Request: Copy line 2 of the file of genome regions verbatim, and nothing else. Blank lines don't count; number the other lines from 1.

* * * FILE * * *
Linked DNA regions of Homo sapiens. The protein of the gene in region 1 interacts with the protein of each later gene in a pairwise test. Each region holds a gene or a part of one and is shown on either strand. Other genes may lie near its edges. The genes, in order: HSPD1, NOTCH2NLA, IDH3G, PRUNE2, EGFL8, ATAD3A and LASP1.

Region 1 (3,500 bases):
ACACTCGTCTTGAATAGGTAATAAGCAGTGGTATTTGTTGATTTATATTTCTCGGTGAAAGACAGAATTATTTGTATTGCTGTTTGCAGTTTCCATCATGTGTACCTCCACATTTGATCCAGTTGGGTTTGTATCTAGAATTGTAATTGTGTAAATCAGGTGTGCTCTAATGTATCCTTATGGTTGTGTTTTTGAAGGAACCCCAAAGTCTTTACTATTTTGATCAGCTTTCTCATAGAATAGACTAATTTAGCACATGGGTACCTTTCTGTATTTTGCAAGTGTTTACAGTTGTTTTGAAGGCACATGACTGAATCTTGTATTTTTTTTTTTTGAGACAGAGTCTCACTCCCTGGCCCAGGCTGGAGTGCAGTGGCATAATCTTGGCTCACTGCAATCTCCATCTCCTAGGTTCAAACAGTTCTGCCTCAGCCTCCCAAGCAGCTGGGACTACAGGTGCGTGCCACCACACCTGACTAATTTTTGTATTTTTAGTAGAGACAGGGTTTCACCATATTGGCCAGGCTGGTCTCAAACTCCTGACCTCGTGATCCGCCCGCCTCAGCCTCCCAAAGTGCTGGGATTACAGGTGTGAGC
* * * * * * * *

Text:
Region 1 (3,500 bases):